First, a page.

Two days of Sudafed didn’t cure my vertigo.
My regular doctor had no opening for me this morning and I hate emergency rooms so I agreed to go to Mary’s doctor, who (how can I say this nicely?) I consider a bit of a flake. You know. “Holistic medicine.” At Duke University, no less. But I had to stop the world from wobbling and if it took crystals and magnets to get it done, so be it. I'd try anything.
I can hear the medical insurance claims processor laughing now.
The examination started out normally enough (as long as you discount the spinning of the room) with the asking of a few questions regarding the dizzying symptoms, the taking of blood pressures, and the shining of little lights into my nose, mouth, and ears. But as she pulled the otoscope from my right ear canal, she began to poke and pull on the lobe and outer ear.
“How’d you get that?” she asked, referring to the fresh puncture wound on the upper part of my ear.
-- o --
I guess I need to break away from the story, here, to make an embarrassing confession. With an upcoming fishing trip to Mexico, a friend suggested it would be a good idea to get some practice casting with big wind. We’ll be fishing the east coast of the Baja peninsula, into Bay of California surf, and when the fishing is good the wind comes out of the south/southeast, pushing a right-hander’s cast into his body. I needed to be ready for that.
So, last week, on a cool, blustery day, I carried the 9wt, an intermediate sink line, and a big chartreuse and pink clouser down to the pond, put my right shoulder into the wind, and practiced. I threw for about fifteen minutes before a perfectly timed gust imploded a lengthy backcast and stuck the heavy tuti-fruti streamer squarely into my right ear.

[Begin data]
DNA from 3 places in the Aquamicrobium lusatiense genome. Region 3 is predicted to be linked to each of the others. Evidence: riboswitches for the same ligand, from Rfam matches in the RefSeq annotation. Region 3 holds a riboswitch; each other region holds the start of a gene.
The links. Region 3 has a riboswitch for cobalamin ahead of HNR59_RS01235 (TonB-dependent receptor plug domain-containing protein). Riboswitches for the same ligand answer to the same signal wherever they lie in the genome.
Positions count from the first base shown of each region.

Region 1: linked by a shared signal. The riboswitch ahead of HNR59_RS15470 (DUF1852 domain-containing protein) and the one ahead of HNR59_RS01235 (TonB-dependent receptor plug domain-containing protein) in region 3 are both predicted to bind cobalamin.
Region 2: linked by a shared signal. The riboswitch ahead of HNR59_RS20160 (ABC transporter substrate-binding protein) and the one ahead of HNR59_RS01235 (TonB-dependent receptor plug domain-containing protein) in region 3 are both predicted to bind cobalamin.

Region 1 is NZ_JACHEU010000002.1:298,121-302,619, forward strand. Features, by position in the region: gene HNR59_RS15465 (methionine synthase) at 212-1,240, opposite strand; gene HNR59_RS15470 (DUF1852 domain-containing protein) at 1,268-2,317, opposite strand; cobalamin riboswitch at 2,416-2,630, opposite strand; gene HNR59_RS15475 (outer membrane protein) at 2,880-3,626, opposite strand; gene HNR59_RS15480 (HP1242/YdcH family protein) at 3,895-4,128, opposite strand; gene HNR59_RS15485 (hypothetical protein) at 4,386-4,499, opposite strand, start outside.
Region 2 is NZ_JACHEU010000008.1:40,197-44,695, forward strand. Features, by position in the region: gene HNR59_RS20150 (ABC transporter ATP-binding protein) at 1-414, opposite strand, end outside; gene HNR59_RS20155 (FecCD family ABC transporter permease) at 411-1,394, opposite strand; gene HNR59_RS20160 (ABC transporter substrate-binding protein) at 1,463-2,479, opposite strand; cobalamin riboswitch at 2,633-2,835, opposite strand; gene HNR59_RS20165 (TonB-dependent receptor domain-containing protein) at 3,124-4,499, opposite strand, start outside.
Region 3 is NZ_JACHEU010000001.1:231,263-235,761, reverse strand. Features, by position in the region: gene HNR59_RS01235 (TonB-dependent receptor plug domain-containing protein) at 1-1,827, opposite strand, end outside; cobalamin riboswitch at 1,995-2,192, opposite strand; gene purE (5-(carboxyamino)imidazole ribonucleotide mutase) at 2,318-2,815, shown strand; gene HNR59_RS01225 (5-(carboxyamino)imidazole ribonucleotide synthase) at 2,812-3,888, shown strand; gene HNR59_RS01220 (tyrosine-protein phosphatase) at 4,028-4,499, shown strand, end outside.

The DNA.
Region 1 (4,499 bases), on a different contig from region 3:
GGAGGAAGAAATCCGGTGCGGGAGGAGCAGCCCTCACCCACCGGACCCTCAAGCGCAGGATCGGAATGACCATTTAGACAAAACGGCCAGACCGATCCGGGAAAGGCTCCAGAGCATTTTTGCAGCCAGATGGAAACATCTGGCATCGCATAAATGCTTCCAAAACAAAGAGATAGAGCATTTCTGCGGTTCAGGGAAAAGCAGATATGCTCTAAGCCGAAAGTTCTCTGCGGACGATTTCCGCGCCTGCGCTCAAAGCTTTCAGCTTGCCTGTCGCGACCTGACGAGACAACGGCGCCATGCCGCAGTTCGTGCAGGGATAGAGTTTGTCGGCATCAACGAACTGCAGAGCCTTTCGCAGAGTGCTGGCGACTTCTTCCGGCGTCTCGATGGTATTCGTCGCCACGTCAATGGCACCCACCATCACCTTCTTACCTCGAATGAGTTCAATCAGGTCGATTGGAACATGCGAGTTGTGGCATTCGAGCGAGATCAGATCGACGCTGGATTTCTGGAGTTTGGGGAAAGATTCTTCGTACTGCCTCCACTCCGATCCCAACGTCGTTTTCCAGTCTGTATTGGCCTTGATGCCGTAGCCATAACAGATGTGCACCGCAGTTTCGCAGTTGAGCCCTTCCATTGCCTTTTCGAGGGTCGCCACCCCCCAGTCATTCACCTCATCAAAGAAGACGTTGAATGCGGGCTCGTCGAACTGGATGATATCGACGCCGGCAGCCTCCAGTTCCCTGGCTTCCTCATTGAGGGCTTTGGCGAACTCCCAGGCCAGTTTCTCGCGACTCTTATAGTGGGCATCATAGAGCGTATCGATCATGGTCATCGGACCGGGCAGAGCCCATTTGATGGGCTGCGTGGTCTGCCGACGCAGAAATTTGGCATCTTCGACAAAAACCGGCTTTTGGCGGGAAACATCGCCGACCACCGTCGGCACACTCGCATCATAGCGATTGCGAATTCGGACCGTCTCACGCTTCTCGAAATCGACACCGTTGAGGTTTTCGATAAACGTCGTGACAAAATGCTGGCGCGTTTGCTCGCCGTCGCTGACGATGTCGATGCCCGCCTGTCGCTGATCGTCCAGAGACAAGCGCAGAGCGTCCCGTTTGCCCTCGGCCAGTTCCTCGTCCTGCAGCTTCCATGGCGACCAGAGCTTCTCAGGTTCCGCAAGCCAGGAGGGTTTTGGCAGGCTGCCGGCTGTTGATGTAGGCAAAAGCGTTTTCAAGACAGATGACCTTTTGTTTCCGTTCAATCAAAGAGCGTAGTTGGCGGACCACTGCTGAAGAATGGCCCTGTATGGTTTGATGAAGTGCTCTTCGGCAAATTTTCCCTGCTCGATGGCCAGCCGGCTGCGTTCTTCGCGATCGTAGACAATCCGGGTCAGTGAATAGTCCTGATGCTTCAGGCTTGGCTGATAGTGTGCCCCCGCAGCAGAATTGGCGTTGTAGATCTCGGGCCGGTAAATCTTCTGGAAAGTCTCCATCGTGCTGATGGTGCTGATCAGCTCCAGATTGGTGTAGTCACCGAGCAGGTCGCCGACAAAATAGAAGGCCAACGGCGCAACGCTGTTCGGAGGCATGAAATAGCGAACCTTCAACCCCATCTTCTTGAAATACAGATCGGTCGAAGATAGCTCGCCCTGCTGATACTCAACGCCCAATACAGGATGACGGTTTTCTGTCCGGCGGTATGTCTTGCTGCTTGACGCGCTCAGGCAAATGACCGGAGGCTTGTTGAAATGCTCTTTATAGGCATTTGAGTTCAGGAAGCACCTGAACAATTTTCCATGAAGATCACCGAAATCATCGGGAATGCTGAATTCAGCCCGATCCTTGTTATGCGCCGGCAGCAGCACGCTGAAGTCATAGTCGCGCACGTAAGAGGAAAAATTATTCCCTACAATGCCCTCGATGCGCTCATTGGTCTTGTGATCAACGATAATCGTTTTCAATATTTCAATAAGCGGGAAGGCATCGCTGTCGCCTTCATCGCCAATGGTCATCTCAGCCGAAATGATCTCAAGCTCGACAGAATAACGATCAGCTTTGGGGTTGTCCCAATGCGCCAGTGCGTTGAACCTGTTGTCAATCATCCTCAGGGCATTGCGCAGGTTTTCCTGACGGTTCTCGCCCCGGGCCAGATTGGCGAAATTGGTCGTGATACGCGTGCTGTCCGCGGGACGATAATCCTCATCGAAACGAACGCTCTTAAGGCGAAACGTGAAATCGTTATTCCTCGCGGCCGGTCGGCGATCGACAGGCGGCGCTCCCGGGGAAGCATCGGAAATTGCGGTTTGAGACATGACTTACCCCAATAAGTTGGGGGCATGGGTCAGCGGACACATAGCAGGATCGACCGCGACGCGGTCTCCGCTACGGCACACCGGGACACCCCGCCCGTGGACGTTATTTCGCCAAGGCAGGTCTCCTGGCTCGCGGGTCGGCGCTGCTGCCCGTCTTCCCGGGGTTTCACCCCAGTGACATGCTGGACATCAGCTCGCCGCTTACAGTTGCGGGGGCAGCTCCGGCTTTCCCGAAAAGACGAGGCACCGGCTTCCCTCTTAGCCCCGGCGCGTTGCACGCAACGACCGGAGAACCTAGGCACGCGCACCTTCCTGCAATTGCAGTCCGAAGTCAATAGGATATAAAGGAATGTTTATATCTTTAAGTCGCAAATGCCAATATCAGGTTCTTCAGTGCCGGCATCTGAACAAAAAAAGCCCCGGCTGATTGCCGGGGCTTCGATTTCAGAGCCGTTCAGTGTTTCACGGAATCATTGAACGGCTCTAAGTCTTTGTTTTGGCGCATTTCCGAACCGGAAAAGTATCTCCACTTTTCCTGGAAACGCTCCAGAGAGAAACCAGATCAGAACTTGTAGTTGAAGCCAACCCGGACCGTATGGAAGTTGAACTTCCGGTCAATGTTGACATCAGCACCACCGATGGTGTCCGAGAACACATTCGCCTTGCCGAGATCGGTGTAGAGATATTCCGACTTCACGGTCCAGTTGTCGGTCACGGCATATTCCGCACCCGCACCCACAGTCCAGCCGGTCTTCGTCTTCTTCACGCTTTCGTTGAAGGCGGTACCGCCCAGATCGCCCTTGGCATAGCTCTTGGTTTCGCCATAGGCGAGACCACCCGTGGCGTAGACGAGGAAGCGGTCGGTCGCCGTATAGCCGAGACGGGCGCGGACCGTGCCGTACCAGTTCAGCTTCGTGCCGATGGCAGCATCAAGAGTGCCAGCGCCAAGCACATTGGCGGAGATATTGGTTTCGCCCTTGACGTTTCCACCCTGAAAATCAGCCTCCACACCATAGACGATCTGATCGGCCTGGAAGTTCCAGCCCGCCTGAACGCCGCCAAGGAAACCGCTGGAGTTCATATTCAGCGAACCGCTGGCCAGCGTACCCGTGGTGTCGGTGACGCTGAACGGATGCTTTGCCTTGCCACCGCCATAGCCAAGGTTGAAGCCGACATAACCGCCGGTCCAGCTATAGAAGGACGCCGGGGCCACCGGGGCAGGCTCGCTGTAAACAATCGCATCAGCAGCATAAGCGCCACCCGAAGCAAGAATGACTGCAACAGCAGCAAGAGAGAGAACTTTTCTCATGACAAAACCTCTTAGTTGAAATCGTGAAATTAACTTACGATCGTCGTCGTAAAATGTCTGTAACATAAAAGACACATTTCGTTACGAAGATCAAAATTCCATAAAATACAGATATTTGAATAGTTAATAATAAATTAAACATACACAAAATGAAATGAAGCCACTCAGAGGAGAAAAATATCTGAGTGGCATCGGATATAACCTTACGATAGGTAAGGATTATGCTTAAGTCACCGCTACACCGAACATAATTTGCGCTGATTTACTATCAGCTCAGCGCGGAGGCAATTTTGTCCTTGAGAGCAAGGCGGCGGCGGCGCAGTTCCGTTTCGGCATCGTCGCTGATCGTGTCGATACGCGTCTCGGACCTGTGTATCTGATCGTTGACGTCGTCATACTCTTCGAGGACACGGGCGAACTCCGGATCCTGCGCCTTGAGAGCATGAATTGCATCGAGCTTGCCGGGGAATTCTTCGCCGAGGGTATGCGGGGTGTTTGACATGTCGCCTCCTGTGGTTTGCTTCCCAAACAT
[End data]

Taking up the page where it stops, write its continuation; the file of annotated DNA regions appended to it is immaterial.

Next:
Thank God for barbless.
-- o --
“Interesting,” said the doctor, who then turned and pulled from a drawer a small case that, when opened, revealed a set of varying sized needles; wire thin to the size of a fat toothpick.
“How big was the hook?” she asked.
“Ummm… A 1/0, so, pretty big,” I responded uncertainly.
She nodded and pulled from the case the biggest, nastiest looking needle. She examined it closely. “About this diameter?”
“I guess so.”
She looked at me earnestly. “You see, the ears are chi crossroads and are the polar focal points on one of the body's prime energy meridians. They’re a pivotal tipping place and I believe that when you stuck that fly in your ear you blocked and interrupted the even flow of chi across that meridian, which, of course, includes your inner ear and brain. What you did with that errant fly was to apply some inadvertent acupuncture. To fix things we simply need to restore balance.”
And before I could fully grasp what that meant she grabbed my head and jammed that big honkin’ needle into my left ear at the same precise point at which the fly had skewered my right.
“What the HELL!” I screamed...
...and the room stopped spinning.